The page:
My Dearest Friend
Thursday post brought me yours of the 20th. [John to Abigail, 20 February 1796] , 23 [John to Abigail, 23 February 1796] and 24 [John to Abigail, 24 February 1796] . We have had a good Season for buisness and our Teams have stood still a very few days the whole winter. They have carted home all the wood cut by Vesey. They have carried all the manure up Pens Hill designd for the corn. They have sledded some stones and they have carried up 96 loads of manure upon the Honey Feild Hill. They have drawn all the Timber home from the plain and some from the Woods, and by the help of a little Snow again tho a small quantity they are going this day to get home some more. Our Cattle have not fed on Corn, oats or Barley. Be sure Copland has given them their share of English Hay, but all agree that the cattle look much better than they did last Year. I ought to have enumerated the manure carted and spread upon Quincy meddow. That Ground I have retaind for this place. As soon as the season will permit the Hill before the Door will be crop plowd. Our people say the turnings are so short, that it will take more Time and is worse to plow than when first done. So much for Farming.
The Electionering Toast You sent me, I answer by one equally good, from Ipswich. John Adams. May his virtues, Genius and knowledge long revolve the first planet from our political Sun." Poor Samll got a Map. Samll. Adams, may not the errors of Dotage disgrace that Life whose manhood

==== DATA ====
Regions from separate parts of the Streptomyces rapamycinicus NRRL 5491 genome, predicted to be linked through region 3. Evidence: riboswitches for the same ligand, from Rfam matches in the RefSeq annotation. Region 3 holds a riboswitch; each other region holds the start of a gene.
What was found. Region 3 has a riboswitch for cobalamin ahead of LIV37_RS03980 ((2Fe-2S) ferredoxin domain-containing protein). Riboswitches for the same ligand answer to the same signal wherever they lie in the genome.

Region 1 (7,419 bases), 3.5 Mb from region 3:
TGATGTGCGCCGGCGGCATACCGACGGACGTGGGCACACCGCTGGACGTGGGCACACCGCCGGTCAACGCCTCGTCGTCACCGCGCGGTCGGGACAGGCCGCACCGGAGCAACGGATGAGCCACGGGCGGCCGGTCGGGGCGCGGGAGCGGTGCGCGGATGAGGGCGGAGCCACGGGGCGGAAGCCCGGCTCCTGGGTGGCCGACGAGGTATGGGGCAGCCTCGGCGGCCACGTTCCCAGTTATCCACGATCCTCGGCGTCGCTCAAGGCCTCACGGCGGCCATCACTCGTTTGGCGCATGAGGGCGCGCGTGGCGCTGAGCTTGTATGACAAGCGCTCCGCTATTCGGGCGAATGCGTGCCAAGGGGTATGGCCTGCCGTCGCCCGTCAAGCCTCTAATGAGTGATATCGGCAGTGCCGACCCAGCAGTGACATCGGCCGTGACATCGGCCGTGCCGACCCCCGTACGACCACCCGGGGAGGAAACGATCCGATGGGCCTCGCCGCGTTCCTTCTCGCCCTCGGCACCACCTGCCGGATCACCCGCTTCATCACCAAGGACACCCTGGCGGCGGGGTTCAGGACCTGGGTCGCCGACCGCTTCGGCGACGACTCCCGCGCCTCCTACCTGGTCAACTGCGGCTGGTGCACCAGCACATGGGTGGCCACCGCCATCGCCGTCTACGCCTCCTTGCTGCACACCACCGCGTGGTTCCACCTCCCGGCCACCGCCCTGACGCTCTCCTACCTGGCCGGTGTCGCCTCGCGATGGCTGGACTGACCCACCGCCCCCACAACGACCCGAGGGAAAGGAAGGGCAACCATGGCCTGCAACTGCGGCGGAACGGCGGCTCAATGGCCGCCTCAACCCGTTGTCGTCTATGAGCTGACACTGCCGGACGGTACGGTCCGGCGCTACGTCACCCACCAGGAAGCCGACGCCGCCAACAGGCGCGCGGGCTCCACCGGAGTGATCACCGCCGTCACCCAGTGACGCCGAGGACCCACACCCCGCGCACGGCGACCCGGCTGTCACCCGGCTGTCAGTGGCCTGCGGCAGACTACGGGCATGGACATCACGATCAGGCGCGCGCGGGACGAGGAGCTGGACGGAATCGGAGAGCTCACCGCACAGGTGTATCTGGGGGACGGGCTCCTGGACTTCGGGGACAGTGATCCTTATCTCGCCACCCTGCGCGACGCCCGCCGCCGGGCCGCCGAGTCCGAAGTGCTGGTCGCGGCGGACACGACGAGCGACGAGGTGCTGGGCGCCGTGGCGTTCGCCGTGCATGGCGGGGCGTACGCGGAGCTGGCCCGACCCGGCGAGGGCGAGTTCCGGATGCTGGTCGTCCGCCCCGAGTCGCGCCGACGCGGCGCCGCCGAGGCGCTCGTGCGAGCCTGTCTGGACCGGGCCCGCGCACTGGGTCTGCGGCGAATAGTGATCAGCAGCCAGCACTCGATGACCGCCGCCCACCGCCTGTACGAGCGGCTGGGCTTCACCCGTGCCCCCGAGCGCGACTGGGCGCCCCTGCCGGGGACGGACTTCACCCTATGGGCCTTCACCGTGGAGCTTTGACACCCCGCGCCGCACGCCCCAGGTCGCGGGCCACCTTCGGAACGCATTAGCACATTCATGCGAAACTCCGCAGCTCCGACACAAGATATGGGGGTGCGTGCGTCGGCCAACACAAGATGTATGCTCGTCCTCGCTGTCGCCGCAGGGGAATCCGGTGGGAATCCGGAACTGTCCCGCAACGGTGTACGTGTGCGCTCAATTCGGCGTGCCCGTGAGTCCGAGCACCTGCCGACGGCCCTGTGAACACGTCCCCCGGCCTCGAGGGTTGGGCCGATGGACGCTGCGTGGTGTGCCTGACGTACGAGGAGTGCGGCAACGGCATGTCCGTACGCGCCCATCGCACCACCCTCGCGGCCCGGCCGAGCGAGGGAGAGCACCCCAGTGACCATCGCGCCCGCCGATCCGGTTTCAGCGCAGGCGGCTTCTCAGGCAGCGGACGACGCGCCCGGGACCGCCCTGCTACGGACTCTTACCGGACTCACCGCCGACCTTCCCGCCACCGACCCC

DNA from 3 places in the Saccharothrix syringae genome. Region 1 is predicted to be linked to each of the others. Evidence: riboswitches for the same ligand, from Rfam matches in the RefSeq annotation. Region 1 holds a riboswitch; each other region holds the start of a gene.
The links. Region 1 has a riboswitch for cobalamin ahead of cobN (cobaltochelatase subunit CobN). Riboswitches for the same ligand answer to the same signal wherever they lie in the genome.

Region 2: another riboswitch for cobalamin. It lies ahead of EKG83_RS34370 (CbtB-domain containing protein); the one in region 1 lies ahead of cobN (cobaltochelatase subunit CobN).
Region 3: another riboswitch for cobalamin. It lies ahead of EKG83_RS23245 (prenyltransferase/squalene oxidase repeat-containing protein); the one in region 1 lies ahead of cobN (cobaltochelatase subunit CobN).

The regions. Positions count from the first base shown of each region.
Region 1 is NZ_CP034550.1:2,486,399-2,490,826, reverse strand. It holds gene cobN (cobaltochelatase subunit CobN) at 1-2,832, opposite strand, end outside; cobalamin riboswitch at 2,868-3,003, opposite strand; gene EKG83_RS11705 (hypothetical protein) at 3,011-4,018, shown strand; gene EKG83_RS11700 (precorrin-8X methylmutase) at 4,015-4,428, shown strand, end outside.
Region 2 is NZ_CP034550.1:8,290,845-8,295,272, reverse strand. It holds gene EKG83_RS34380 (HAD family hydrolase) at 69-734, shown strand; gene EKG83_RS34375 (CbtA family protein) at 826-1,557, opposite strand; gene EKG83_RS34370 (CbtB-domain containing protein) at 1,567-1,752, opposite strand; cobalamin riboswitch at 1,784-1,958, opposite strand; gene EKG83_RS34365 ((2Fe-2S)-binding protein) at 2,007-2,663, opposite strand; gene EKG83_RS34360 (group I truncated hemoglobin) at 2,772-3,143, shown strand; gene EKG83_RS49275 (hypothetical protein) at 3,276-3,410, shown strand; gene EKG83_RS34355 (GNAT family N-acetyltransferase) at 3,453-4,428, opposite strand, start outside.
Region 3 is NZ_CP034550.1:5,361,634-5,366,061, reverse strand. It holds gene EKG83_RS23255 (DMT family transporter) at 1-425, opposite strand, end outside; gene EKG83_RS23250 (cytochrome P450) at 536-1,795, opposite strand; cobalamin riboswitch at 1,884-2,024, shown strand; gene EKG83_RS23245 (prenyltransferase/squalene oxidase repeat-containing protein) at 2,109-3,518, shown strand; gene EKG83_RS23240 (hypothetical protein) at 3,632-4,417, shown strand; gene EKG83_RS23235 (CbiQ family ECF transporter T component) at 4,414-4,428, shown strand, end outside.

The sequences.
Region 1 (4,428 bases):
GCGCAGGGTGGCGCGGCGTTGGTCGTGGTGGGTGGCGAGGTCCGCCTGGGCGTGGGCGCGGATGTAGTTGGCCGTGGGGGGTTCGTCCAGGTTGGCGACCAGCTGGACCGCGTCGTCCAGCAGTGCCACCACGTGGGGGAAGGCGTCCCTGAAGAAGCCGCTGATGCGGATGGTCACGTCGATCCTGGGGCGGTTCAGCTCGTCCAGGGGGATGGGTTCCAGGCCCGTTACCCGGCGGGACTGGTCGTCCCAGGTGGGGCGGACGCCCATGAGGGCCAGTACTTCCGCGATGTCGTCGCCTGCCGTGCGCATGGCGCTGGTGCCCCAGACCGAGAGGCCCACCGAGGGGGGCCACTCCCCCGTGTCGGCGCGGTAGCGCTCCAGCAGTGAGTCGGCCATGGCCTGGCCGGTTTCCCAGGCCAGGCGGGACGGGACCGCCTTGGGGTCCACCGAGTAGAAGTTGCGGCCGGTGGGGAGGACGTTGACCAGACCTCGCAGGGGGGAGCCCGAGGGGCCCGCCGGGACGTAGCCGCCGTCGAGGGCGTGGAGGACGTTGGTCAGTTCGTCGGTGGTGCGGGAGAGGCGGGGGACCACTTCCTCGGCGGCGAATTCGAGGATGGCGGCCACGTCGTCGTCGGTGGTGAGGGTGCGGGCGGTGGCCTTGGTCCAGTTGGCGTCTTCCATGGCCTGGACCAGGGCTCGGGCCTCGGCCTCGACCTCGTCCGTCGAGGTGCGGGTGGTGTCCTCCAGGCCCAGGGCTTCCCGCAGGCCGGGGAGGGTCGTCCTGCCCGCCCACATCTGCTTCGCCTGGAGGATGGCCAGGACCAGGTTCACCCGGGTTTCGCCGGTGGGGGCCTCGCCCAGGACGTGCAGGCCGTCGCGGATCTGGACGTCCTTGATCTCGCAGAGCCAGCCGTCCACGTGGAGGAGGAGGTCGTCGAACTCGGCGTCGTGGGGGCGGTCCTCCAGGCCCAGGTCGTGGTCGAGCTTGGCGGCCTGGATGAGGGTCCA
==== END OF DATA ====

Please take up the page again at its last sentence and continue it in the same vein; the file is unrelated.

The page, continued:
I thank you for Mr. Harpers address. A Friend had sent me one before. Of the 1 Edition, I cannot say that the thought did not occur to me, that the letter of Mr. Jays would be attributed to the motive asscribed. I believe it to be a fair and honest statement of his sentiments, written in plain a simple stile. I yesterday received a Letter from Thomas of the 1 of December which I inclose to you. I think we may expect daily to hear from England. I hope to get Letters from thence. I shall send to Thomas by a Vessel going to Amsterdam Peter P. and Mr. Harpers address. If you have all Camillus in a pamphlet, be so good as to send me one. We have only printed here 22 Numbers.
I hope you will write our dear sons, particularly Thomas by any vessel going to Hamburgh or Holland as the communication is more difficult, to him than to England. Return me his Letter when you have read it.
I know Law. He will never see 45 again unless he lives to ninety. He will do for a Virginna Girl, who would stand no chance, where Black are so plenty
You must not tell the Good Lady all this story. Tell her that I hope Her connextion will be productive of much satisfaction to her, but that I say when I was young I liked a young Man much better for a companion than an old one, and cannot help feeling pained for my poor Lad who in his last Letter made so much of a confession of his past pangs and strugles; I think with Yorick, that Love is not a misfortune from a persuasion that a mans Heart is ever the better for it.
[Endorsement -- see page image]